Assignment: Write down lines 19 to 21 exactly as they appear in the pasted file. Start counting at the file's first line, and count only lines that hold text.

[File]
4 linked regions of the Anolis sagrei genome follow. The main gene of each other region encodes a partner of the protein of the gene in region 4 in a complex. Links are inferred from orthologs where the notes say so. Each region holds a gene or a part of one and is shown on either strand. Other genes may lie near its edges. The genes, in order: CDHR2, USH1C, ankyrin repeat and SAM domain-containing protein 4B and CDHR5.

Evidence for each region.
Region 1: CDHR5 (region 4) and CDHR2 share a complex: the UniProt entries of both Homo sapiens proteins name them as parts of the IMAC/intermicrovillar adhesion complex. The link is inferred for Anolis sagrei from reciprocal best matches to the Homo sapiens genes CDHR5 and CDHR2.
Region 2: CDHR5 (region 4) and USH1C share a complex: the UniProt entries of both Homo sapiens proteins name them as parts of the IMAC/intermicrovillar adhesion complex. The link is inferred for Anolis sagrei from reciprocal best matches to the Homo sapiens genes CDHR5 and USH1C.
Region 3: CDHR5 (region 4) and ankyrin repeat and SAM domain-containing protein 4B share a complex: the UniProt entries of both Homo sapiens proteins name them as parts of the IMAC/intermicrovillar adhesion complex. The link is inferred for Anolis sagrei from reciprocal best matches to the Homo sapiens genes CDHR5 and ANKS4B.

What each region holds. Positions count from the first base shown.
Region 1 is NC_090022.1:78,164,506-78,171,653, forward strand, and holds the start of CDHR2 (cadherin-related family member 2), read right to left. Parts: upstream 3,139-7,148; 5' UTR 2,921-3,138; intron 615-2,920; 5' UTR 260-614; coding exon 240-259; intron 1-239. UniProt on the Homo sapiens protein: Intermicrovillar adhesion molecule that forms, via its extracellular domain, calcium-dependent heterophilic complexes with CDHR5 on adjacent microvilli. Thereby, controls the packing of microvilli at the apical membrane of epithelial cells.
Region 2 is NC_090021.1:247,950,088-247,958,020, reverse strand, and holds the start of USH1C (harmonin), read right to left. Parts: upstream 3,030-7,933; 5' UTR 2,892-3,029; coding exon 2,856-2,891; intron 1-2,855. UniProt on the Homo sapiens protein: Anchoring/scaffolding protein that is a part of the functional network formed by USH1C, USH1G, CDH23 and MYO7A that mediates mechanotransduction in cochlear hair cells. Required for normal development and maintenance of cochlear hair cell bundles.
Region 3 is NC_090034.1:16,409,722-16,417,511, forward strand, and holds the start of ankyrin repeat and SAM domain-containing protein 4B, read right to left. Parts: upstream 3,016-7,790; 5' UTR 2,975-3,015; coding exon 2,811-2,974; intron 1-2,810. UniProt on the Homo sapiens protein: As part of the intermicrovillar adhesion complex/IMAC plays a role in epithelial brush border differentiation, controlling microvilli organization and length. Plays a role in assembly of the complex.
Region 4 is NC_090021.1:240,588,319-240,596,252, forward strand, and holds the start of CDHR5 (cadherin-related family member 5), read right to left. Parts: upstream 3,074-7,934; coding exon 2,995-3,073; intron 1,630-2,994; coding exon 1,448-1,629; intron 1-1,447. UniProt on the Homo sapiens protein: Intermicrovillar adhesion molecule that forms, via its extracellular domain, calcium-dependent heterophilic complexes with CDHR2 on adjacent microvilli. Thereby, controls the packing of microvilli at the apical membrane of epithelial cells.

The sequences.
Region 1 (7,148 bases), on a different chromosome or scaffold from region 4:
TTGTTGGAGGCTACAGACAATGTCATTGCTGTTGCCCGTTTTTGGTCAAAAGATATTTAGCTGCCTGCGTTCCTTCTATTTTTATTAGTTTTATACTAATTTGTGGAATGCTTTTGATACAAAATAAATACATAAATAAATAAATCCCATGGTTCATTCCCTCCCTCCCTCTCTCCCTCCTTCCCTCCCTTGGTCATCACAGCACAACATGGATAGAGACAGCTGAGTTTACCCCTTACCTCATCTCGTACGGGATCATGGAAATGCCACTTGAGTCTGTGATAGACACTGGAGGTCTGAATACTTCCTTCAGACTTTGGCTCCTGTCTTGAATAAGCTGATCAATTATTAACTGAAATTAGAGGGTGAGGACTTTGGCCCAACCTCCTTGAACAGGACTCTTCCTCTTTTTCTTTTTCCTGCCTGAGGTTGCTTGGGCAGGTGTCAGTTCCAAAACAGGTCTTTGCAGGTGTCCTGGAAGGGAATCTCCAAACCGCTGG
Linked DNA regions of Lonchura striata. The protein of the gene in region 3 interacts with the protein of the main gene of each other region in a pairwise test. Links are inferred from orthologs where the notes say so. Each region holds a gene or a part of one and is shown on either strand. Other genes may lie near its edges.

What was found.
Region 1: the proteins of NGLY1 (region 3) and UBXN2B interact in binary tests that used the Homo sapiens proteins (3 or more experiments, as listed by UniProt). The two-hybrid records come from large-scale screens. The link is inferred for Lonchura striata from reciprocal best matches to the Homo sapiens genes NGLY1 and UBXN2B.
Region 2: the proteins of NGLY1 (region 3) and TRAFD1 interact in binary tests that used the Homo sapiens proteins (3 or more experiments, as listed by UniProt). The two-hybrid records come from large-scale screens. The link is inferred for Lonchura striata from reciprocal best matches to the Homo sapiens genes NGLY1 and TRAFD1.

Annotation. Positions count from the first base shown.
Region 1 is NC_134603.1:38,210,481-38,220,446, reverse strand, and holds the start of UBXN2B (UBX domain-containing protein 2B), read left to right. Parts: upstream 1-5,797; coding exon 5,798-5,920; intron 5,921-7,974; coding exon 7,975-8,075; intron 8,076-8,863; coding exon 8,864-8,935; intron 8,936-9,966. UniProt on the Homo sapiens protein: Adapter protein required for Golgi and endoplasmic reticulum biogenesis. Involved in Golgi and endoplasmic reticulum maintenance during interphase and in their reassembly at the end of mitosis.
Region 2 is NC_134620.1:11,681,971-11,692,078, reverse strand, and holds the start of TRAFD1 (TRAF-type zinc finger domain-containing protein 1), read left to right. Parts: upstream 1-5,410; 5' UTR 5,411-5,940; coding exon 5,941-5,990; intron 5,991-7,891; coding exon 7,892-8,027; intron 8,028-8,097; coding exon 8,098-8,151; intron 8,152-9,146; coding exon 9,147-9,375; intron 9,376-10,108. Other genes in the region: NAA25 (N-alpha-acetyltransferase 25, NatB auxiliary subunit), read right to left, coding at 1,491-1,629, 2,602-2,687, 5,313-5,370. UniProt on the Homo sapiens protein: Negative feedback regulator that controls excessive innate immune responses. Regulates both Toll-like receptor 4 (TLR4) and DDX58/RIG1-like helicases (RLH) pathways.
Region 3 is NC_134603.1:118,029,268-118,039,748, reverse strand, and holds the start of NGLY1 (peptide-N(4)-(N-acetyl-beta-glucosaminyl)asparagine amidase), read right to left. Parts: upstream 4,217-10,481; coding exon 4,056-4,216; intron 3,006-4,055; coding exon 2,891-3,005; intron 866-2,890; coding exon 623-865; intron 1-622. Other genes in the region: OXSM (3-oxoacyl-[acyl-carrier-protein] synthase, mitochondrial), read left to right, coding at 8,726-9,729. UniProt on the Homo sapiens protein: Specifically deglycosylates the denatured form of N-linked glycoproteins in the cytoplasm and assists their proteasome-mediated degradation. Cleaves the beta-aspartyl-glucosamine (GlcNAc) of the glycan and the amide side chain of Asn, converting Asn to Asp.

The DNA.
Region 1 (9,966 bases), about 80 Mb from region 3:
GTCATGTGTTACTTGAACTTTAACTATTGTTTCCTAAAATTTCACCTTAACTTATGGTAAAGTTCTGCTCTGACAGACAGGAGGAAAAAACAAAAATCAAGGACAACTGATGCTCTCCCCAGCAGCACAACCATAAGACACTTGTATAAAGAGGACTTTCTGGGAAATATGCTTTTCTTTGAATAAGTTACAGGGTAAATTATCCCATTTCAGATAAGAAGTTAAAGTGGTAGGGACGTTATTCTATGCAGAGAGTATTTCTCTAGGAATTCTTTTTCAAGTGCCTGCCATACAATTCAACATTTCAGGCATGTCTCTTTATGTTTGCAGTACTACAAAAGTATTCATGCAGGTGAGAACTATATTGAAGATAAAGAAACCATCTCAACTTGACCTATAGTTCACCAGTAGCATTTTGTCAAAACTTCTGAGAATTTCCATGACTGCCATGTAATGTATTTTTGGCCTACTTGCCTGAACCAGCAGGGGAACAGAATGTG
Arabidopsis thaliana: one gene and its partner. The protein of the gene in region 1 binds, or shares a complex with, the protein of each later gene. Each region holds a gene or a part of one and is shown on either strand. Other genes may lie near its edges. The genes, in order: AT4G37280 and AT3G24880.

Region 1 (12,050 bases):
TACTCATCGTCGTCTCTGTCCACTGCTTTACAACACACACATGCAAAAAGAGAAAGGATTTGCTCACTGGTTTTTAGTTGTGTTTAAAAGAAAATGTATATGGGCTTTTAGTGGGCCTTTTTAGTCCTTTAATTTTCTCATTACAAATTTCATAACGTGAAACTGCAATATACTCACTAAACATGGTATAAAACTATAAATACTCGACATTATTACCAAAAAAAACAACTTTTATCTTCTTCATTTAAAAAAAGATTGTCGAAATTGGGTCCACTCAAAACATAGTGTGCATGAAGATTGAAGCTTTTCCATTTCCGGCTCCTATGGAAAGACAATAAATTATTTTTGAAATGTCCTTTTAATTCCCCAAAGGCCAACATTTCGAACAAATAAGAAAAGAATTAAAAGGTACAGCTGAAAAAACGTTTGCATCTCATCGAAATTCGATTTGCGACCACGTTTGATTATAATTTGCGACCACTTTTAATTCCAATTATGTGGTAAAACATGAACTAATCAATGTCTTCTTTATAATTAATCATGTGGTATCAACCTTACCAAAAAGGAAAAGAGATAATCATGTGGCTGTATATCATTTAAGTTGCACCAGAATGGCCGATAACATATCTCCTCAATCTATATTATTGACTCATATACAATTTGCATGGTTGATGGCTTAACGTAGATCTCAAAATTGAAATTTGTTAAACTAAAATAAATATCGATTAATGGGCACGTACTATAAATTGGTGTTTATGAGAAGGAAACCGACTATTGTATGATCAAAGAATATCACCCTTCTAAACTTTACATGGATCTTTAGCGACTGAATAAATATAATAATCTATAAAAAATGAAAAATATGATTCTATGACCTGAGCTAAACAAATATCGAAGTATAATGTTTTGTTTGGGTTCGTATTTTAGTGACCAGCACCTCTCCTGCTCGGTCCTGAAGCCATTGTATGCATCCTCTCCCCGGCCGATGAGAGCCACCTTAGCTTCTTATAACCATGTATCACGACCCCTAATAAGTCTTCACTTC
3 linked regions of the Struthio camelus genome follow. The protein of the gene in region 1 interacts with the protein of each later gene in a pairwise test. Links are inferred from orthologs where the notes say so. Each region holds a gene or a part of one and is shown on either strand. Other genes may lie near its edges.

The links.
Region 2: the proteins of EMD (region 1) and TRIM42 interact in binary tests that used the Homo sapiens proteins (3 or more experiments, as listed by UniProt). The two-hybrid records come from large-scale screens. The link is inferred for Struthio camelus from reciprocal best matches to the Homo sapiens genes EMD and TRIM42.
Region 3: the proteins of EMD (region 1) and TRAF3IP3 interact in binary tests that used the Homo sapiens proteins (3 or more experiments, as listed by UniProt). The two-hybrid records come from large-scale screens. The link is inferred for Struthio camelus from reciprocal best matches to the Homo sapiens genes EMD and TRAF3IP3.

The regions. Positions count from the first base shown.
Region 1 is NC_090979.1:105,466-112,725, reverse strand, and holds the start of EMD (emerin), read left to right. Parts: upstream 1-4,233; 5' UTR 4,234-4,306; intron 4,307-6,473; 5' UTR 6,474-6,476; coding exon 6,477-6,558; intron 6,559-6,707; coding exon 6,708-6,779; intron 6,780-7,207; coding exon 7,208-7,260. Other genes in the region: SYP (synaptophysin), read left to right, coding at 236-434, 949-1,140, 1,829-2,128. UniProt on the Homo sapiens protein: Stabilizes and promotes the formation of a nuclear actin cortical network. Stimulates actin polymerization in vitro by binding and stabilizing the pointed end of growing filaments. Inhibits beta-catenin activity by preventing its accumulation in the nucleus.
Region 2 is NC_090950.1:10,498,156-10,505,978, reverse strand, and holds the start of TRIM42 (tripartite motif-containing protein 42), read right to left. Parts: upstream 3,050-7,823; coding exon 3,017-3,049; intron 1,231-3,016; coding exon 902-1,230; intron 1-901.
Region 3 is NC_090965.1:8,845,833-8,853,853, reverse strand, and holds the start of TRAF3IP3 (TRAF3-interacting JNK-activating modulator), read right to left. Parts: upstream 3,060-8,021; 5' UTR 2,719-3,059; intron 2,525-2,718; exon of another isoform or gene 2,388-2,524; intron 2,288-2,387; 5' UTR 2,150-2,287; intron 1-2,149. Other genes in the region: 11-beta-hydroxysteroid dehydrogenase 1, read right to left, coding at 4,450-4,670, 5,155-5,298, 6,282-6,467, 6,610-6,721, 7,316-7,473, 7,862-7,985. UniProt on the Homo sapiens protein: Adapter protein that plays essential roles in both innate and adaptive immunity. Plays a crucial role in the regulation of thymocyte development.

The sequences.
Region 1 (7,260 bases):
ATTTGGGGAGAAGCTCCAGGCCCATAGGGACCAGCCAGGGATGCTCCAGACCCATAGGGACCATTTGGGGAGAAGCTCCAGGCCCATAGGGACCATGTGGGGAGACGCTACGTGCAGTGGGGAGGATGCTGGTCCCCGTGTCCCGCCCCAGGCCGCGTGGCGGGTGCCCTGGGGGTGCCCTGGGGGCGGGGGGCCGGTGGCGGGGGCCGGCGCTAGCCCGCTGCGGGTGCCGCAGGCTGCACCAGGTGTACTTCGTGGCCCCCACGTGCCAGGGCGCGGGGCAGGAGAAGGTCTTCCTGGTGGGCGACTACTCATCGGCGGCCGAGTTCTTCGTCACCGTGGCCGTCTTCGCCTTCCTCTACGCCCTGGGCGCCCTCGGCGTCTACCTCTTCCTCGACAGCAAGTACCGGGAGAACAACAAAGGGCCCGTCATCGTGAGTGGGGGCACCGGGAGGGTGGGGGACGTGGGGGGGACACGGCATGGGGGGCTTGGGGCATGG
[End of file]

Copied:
Region 1 is NC_134603.1:38,210,481-38,220,446, reverse strand, and holds the start of UBXN2B (UBX domain-containing protein 2B), read left to right. Parts: upstream 1-5,797; coding exon 5,798-5,920; intron 5,921-7,974; coding exon 7,975-8,075; intron 8,076-8,863; coding exon 8,864-8,935; intron 8,936-9,966. UniProt on the Homo sapiens protein: Adapter protein required for Golgi and endoplasmic reticulum biogenesis. Involved in Golgi and endoplasmic reticulum maintenance during interphase and in their reassembly at the end of mitosis.
Region 2 is NC_134620.1:11,681,971-11,692,078, reverse strand, and holds the start of TRAFD1 (TRAF-type zinc finger domain-containing protein 1), read left to right. Parts: upstream 1-5,410; 5' UTR 5,411-5,940; coding exon 5,941-5,990; intron 5,991-7,891; coding exon 7,892-8,027; intron 8,028-8,097; coding exon 8,098-8,151; intron 8,152-9,146; coding exon 9,147-9,375; intron 9,376-10,108. Other genes in the region: NAA25 (N-alpha-acetyltransferase 25, NatB auxiliary subunit), read right to left, coding at 1,491-1,629, 2,602-2,687, 5,313-5,370. UniProt on the Homo sapiens protein: Negative feedback regulator that controls excessive innate immune responses. Regulates both Toll-like receptor 4 (TLR4) and DDX58/RIG1-like helicases (RLH) pathways.
Region 3 is NC_134603.1:118,029,268-118,039,748, reverse strand, and holds the start of NGLY1 (peptide-N(4)-(N-acetyl-beta-glucosaminyl)asparagine amidase), read right to left. Parts: upstream 4,217-10,481; coding exon 4,056-4,216; intron 3,006-4,055; coding exon 2,891-3,005; intron 866-2,890; coding exon 623-865; intron 1-622. Other genes in the region: OXSM (3-oxoacyl-[acyl-carrier-protein] synthase, mitochondrial), read left to right, coding at 8,726-9,729. UniProt on the Homo sapiens protein: Specifically deglycosylates the denatured form of N-linked glycoproteins in the cytoplasm and assists their proteasome-mediated degradation. Cleaves the beta-aspartyl-glucosamine (GlcNAc) of the glycan and the amide side chain of Asn, converting Asn to Asp.